In Asia, Japan’s new Prime Minister Shinzo Abe has made his intention of keeping the yen low clear. He also cleared the deck for a new Bank of Japan Governor who can support his policies. Bank of Japan has set an inflation rate target of 2% and committed to unlimited quantitative easing. Over the past few months Yen has fallen nearly 13% against the dollar. The policies of BOJ and Abe are a strategy to devalue yen in order to attract more exports and achieve an export driven growth. This is not the first time Japanese are trying the tactic of Yen devaluation to spur growth. During the 2001 to 2006 they tried the same strategy by increasing
the monetary base. The suppliers and consumers of Japanese products can turn out be winners because of the yen depreciation. The competitors for Japanese export goods like South Korea may see the ripple effect of the devalued yen.
The Indian monthly data of growth and Inflation surprised positively during the month of December. Index of Industrial production for October surged for the first time on account of festive season consumption. WPI Inflation eased to 7.2%during November and core inflation was at its three year low of 4.5%. There was positive news from the winter session of parliament which approved FDI in Multi Brand retail, Banking Amendments bill and Companies Bill.
The Indian government started the year 2013 with policy announcement like: De – control in diesel prices, deferment of revise GAAR, and hike in import duty on Gold. India’s current account deficit still remains a major concern. Currently India is highly dependent on the foreign inflows to bridge the current account deficit gap. But with U.S and Euro zone finding themselves in troubled waters, there is every chance of global investors backing out from taking any fresh positions in Indian Equities. Unless India finds a way to increase its imports, India remains dependent on foreign inflows. The growth prospects in coming year are highly dependent on whether the Union Budget to be announced in last week of February.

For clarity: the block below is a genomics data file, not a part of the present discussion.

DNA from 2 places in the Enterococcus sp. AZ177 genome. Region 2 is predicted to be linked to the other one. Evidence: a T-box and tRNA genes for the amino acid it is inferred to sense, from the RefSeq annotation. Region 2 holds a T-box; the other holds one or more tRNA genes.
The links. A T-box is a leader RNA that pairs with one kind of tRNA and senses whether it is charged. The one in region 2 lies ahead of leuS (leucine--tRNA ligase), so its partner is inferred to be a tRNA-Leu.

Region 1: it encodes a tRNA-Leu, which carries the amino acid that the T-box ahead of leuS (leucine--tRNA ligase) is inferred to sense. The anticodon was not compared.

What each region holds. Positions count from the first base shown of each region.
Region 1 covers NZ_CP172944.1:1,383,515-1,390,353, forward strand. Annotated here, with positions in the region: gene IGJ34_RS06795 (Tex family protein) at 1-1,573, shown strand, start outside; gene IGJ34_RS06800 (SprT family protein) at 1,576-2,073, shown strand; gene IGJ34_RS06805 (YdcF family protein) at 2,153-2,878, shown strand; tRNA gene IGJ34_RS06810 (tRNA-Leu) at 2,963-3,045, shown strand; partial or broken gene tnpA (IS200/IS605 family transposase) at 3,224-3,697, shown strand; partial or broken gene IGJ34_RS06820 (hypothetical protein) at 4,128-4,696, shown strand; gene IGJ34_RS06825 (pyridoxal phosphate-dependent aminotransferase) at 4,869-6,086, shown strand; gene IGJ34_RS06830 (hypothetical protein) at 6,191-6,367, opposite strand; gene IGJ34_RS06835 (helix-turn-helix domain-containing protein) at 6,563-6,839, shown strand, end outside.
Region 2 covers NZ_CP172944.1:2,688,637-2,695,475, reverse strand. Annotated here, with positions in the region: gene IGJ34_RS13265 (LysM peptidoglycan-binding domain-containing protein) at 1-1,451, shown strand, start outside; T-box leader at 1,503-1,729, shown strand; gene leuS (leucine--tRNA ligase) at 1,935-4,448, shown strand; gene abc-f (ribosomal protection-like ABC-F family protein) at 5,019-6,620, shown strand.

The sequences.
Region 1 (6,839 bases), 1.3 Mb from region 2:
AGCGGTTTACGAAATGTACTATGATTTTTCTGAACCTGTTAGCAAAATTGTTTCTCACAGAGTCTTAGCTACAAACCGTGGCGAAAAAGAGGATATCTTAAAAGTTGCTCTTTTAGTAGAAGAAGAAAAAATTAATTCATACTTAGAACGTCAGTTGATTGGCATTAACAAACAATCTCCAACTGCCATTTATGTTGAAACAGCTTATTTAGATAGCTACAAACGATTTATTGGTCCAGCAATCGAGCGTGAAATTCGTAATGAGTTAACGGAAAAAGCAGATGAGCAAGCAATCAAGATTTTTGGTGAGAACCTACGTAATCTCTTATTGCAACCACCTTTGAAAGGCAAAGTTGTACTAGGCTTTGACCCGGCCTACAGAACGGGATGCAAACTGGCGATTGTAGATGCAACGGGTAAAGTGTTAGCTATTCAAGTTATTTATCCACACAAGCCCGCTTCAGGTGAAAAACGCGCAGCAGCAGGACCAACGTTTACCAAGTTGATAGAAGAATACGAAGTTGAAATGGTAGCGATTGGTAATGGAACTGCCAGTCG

The government is to choose between sticking to fiscal consolidation or a populist budget which may further increase government’s spending.During the January monetary policy review, Reserve Bank of India cut the repo rate and CRR by 25 basis points each. But lower interest rates are not good enough to revive the sluggish economic growth. The investment cycle has to be revived. There are not enough new projects coming up. Bottlenecks choking the growth prospects and new investments are to be addressed. There is a huge coal shortage which is directly affecting the electricity production. Many underlying government policies are also making it difficult to start any new ventures. Such conditions are going to negatively affect the GDP growth rate in the coming year.
RBI has cut the CRR to support the repo rate cut in order infuses more cash into the system and allow the banks to cut their lending rates. But if banks have to cut their lending rates, they will have to cut the deposit rates as well. Provided the high inflation rates, cutting deposit rates is not a viable option for the banks.
Though the demand pressure has eased a bit, the supply side issues still remain. Added to this we have high food inflation rates and diesel price hikes over coming months. Under such circumstances, curbing the inflation rates in near future remains skeptical. On the ground the government of India is faced with a dilemma of increasing revenue, while the industry is struggling. The next few quarters are expected to be tough and would force India into a more reformist path.